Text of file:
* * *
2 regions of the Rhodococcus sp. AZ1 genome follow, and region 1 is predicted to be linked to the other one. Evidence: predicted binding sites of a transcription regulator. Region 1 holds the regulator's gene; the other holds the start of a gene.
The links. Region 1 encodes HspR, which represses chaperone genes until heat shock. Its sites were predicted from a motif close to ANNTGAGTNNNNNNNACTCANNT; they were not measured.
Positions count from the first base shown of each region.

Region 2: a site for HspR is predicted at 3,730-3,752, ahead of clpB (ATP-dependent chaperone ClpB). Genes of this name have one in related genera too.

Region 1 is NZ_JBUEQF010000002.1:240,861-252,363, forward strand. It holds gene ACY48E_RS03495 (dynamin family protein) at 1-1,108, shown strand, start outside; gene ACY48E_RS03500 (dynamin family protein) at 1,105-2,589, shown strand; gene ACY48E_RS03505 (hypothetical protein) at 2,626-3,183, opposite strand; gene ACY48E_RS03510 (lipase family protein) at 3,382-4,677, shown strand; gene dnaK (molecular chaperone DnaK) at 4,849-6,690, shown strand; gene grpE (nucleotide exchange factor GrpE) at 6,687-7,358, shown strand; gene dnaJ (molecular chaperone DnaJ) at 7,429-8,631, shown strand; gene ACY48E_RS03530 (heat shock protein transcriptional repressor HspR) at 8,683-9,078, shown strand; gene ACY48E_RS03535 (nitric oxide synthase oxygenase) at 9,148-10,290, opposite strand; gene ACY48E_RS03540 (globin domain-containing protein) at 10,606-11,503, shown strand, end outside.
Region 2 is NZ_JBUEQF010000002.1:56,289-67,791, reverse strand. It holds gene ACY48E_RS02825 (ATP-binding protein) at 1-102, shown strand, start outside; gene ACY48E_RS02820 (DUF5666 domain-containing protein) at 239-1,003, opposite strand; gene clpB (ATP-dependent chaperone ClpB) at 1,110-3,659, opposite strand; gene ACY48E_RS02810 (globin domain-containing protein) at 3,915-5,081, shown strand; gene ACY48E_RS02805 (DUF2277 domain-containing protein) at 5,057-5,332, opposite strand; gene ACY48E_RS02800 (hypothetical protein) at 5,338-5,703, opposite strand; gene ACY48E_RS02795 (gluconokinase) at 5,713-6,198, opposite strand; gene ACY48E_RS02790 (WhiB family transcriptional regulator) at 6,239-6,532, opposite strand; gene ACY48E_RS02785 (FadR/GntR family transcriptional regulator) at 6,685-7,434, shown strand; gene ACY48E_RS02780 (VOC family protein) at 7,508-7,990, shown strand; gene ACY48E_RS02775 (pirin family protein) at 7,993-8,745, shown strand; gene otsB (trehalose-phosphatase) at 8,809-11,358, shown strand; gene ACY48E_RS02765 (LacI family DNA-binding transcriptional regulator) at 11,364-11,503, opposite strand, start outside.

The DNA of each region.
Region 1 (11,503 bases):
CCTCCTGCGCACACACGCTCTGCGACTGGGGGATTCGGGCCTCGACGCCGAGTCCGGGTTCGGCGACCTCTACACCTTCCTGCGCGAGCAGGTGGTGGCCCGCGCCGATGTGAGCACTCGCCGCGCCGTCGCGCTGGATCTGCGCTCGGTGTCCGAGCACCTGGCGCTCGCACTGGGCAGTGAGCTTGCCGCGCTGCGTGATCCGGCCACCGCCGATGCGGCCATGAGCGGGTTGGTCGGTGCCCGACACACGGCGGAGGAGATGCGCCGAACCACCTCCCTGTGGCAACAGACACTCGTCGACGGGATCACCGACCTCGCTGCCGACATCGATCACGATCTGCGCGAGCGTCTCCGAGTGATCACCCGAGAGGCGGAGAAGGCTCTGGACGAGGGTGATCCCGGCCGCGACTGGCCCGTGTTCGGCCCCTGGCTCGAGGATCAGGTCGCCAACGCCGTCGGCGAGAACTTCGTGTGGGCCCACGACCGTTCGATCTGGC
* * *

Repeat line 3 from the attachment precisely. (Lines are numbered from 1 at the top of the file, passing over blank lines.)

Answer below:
Positions count from the first base shown of each region.